The killings multiply, and the people get very concerned with their security. They report it to the emperor who promises a considerable reward for the murderer’s head. Nero meets with Hadrian to tell him that he drops out of the contest. Hadrian refuses and convinces him that now is the best time to prove himself a hero by continuing to kill people for a couple of days than pretend that he discovered who the killer was and chased him out of Rome. Everyone would love him for that, but especially, he could then earn Precia’s heart. Again, Nero departs very much hopeful for a drastic change in his life. Only Hadrian calls for Sera. He tells her to go after Nero, always with a sweet leading manner, and find out about Nero’s late-night activities. She kisses him after checking her back and obeys his orders as always.
In the heart of the darkness, Nero discretely followed by Sera glances a man disappearing into the shadow of a building. He smoothly takes out his knife and runs after him. Sera, shocked but still curious keeps herself from screaming. She safely approaches and watches the scene from behind the veiling dark. Nero finishes up, looks around and takes off. Sera discovers that the person Nero had just killed is Precia’s lover, Antony. She runs off to Hadrian to inform him of the tragedy before alerting Precia. Hadrian replies that he had been suspecting Nero for a while but couldn’t get his hand on him actually doing it.
The following day, Claudius is allegedly poisoned by his wife, and it is announced that he had a natural death. Nero is named emperor. A ceremony for his throning is scheduled for the next day. That day, after the ceremony is over, Nero goes to meet Precia in the top room in the third floor of the castle where she always stays. He is afraid she had missed the ceremony because she didn’t feel al-right. Besides, he is now emperor and worthy of admiration and love. On the way up, Nero remembers that his mother retired to her room shortly before the ceremony ended. He decides to check up on her first. He goes back down to her room in the second floor. As he enters, Nero surprises Julia toasting with Hadrian to their effortless victory. He understands that all what his mother ever wanted was to rule Rome through him, the son whom she had trained to become a sweet little dog. Overwhelmed by his insecurities, he can think of nothing but run to his beloved one and ask her to hold him in her arms, be it just to comfort him. On his way up, he hears the burden of a mob on the outside of the castle fighting its way through a small window. He stops and leans to see what is happening. He sees the people cursing him and throwing rocks at him. A man walking through the crowd keeps looking at him, slightly smiling. It is Hadrian who just came out of the castle. Hadrian jumps over a chariot and calms the people. He stares at Nero, than after a moment of silence points at him screaming that he is the killer arousing the crowd’s rage against Nero. He orders them to demand his execution, smiles than disappears into the crowd again. Nero runs to Precia. As he enters the room, he finds her standing there waiting for him, her eyes pitiful and innocent. She stabs herself in the heart. Nero falls apart. He picks up the knife and stabs himself. He slides his way to the door, bleeding and rolls down the large stairs until his body runs into his mother’s foot. She smiles at him then helps him continue his way down with a gentle kick. Bibliography:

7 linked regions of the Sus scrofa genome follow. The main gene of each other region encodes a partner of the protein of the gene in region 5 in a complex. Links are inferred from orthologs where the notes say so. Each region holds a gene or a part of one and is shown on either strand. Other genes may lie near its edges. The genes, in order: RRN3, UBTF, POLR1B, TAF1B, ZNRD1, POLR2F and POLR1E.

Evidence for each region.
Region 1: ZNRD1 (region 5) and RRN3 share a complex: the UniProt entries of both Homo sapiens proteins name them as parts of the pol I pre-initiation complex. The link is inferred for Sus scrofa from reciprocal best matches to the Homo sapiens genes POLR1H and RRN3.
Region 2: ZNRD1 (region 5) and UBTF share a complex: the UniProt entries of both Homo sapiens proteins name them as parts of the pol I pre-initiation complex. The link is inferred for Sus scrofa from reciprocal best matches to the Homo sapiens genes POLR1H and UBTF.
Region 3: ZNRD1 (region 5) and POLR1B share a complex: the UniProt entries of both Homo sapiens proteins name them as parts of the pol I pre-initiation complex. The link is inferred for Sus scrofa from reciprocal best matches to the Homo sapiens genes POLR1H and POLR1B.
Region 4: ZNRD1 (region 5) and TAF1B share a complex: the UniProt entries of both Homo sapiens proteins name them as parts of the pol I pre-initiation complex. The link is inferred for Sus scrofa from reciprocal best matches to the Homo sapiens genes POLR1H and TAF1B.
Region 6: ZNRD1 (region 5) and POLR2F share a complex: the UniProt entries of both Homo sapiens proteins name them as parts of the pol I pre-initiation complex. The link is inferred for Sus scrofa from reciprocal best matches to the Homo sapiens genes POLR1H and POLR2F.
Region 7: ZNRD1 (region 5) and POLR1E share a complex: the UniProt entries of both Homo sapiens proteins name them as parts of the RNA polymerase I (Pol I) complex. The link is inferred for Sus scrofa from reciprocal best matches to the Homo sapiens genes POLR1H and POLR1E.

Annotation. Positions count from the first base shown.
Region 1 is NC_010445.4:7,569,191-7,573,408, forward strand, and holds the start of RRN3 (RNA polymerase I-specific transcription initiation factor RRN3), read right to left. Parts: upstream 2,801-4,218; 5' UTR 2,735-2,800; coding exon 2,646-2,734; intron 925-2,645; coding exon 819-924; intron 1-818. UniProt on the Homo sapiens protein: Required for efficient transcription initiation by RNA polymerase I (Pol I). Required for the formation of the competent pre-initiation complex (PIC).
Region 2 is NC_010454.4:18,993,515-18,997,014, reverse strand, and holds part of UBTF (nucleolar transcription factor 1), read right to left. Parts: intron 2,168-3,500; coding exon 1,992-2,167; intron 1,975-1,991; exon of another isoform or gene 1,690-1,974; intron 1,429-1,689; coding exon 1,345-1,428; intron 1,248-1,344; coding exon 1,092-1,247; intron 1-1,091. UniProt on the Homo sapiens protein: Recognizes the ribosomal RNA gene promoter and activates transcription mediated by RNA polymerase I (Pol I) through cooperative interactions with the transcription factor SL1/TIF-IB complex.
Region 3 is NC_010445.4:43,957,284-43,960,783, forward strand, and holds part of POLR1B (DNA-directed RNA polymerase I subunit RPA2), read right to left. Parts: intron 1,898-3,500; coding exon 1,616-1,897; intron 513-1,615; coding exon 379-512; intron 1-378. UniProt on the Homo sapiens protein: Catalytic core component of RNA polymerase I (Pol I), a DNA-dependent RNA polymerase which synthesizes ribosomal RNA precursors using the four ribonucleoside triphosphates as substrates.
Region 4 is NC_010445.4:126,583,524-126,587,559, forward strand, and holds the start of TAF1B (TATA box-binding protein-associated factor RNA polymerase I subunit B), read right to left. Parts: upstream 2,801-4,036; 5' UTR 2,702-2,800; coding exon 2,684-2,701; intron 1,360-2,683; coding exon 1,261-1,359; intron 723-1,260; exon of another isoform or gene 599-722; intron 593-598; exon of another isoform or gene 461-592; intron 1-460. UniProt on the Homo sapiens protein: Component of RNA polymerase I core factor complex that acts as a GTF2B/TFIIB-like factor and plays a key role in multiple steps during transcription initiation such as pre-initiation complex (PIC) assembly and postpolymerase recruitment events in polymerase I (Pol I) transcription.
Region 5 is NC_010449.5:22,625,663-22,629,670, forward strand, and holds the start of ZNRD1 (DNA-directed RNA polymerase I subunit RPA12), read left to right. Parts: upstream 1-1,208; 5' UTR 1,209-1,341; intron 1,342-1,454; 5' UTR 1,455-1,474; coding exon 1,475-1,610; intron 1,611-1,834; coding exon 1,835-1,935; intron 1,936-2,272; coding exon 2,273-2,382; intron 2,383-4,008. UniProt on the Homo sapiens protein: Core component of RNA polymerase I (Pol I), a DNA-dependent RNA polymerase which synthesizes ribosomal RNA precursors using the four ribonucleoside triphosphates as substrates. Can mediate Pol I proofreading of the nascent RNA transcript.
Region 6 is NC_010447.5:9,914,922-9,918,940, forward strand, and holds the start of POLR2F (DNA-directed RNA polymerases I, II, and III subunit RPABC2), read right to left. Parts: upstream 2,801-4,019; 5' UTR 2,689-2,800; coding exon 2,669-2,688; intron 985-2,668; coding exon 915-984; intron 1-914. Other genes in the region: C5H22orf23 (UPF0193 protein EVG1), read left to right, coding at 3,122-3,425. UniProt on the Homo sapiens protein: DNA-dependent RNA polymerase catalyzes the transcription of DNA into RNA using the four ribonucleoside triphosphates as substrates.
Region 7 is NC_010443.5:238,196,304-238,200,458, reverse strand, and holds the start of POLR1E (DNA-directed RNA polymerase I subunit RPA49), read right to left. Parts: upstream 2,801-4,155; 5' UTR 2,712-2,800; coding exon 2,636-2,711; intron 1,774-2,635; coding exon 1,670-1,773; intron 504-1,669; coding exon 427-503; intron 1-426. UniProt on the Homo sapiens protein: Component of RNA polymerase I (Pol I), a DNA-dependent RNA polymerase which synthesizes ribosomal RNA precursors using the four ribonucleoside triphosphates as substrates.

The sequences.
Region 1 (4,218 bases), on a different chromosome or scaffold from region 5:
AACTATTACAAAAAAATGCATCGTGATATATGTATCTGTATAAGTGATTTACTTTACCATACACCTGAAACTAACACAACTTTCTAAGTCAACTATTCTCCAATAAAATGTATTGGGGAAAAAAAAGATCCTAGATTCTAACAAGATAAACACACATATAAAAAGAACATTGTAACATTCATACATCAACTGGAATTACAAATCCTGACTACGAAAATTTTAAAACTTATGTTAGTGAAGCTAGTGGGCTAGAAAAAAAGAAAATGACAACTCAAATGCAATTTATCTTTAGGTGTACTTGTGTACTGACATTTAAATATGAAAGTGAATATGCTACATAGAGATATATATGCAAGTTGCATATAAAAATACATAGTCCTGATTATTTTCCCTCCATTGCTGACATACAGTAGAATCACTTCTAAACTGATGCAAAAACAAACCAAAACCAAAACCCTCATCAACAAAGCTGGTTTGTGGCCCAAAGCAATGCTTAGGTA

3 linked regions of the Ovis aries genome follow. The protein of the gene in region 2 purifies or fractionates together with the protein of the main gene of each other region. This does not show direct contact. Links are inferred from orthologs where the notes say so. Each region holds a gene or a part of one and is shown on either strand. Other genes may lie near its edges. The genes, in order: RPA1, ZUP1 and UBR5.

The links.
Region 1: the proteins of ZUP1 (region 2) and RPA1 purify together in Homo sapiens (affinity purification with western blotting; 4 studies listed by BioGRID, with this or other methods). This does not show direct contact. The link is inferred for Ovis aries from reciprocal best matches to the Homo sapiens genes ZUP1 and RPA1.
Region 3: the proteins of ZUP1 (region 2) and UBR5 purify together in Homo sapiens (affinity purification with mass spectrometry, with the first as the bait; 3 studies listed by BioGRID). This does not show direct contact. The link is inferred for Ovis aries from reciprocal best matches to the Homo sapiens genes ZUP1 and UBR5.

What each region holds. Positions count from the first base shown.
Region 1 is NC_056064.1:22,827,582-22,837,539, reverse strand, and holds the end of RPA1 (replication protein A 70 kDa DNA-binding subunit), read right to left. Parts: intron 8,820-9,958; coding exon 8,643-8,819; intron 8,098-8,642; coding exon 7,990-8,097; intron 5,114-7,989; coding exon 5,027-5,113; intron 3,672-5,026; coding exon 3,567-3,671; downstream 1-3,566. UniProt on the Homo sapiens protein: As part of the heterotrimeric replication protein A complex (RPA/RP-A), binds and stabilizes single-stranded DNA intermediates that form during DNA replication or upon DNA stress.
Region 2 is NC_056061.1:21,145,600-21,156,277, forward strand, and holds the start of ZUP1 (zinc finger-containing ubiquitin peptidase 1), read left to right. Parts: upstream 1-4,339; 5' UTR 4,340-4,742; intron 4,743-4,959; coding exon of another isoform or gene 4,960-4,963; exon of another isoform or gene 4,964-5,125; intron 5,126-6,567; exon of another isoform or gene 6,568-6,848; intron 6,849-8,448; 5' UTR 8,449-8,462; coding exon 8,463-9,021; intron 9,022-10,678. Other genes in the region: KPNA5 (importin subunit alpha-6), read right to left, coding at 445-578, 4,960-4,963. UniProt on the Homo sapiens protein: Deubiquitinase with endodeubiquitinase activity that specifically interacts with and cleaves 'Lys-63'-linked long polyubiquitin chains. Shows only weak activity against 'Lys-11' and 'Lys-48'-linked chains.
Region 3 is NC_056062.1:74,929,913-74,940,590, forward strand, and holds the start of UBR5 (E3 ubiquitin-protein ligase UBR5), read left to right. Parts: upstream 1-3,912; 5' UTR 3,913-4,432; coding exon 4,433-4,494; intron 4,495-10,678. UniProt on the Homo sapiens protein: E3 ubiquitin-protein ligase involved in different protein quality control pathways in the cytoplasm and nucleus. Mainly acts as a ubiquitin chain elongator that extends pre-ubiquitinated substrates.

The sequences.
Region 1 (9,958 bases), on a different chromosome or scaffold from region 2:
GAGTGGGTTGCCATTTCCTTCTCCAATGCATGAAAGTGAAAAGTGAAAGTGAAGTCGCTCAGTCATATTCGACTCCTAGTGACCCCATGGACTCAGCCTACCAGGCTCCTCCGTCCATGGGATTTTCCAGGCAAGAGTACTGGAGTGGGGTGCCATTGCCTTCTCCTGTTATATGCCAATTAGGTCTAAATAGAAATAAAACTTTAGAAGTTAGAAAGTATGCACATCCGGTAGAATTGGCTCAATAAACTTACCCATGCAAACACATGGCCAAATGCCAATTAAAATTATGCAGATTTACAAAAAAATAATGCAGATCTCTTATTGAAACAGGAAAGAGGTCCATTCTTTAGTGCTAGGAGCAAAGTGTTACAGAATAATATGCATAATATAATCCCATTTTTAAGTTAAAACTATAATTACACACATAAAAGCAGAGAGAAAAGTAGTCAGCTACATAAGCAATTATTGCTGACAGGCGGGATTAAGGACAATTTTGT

Cite this Critical Analysis of Nero in History
Critical Analysis of Nero in History. (2019, May 09). Retrieved from https://graduateway.com/nero/